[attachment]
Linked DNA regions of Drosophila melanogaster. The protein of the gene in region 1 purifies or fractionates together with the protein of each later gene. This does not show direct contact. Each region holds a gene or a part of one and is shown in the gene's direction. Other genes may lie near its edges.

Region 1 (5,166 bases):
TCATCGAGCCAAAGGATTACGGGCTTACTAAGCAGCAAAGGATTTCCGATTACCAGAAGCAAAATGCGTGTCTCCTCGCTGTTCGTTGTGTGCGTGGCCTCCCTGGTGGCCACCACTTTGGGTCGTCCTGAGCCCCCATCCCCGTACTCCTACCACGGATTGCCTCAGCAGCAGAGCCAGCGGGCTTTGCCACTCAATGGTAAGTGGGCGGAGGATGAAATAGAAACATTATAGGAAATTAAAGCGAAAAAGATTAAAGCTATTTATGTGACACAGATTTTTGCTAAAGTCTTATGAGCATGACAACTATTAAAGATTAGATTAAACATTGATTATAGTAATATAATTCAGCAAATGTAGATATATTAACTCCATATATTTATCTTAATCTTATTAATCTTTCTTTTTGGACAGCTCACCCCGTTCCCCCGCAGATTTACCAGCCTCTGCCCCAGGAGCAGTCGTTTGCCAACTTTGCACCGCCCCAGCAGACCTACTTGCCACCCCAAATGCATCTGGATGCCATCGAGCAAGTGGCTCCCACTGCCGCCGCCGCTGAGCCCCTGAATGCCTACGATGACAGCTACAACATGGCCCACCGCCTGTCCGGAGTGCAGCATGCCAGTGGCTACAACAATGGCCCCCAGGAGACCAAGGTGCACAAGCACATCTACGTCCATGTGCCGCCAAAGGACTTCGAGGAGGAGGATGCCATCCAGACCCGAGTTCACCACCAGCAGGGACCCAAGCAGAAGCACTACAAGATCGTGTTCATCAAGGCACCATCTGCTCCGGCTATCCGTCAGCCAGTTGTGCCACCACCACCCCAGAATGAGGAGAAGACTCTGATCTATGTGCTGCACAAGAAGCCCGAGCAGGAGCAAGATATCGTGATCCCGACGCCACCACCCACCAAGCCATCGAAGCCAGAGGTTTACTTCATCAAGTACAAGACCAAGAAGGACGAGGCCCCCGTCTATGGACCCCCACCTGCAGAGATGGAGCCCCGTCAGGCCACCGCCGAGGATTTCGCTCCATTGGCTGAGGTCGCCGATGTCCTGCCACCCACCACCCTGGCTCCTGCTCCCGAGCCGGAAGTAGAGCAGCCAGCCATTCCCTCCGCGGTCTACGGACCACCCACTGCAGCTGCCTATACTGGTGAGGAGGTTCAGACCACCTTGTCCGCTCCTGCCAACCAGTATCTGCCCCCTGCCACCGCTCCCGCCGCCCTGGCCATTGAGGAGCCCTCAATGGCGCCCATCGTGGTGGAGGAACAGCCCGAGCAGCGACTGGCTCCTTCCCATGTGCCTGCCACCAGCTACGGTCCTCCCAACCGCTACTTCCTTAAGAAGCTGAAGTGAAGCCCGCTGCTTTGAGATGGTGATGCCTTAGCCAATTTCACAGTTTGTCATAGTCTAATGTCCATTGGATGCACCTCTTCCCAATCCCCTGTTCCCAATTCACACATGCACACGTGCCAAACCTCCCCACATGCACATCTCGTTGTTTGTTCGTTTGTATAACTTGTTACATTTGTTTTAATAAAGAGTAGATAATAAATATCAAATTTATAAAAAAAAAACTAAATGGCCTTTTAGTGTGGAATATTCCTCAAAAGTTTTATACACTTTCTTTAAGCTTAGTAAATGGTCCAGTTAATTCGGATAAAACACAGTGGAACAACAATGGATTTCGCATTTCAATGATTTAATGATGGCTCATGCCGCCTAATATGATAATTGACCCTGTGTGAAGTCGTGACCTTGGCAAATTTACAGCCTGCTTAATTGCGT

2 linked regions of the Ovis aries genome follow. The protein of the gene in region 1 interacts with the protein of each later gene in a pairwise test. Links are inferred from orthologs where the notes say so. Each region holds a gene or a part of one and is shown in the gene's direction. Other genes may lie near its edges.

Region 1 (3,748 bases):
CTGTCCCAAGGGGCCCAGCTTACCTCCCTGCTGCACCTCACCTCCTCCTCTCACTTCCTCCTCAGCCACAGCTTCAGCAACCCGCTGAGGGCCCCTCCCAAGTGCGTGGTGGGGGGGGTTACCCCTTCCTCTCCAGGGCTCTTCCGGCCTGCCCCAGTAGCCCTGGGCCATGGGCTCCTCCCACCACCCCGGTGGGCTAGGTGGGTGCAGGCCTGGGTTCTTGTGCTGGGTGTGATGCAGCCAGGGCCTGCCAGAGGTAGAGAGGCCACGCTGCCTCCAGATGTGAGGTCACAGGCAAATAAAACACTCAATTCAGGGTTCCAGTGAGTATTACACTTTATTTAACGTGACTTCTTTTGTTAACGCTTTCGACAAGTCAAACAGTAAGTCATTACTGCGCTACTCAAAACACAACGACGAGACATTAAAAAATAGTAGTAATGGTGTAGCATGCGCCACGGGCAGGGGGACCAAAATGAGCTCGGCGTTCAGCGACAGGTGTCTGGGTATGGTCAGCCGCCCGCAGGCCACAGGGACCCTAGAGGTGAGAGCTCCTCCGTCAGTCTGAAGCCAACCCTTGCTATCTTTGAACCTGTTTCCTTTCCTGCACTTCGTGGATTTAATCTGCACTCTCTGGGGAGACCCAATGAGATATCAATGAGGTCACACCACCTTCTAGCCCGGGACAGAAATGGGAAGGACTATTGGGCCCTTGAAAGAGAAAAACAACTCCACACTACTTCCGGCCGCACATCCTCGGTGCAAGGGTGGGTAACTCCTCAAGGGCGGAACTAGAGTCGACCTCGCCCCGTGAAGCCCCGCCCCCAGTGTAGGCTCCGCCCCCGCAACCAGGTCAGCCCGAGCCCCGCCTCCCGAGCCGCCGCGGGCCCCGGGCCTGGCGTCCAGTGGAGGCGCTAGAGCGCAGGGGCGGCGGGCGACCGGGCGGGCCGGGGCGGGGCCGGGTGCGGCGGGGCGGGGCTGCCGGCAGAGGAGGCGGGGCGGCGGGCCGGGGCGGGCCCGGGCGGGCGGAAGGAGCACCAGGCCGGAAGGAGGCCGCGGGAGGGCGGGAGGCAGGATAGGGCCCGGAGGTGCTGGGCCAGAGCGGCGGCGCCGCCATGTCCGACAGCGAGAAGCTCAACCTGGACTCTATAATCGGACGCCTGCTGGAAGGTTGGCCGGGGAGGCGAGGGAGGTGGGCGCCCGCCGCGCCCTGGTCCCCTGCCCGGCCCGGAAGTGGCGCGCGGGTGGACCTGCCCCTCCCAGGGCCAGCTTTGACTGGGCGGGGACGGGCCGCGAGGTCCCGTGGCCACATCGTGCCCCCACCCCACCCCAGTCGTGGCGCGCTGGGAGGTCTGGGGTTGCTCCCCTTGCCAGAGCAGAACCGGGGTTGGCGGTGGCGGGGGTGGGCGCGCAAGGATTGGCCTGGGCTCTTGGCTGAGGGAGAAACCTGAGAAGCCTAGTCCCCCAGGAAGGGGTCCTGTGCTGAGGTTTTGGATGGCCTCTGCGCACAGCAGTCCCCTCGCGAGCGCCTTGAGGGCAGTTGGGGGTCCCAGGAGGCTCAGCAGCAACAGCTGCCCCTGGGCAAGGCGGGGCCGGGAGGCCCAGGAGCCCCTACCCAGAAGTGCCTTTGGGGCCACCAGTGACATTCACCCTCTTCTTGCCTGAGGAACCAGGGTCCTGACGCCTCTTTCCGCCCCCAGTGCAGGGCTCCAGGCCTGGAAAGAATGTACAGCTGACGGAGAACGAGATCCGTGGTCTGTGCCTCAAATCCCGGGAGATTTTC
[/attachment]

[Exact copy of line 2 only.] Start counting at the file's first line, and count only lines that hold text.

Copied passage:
Region 1 (5,166 bases):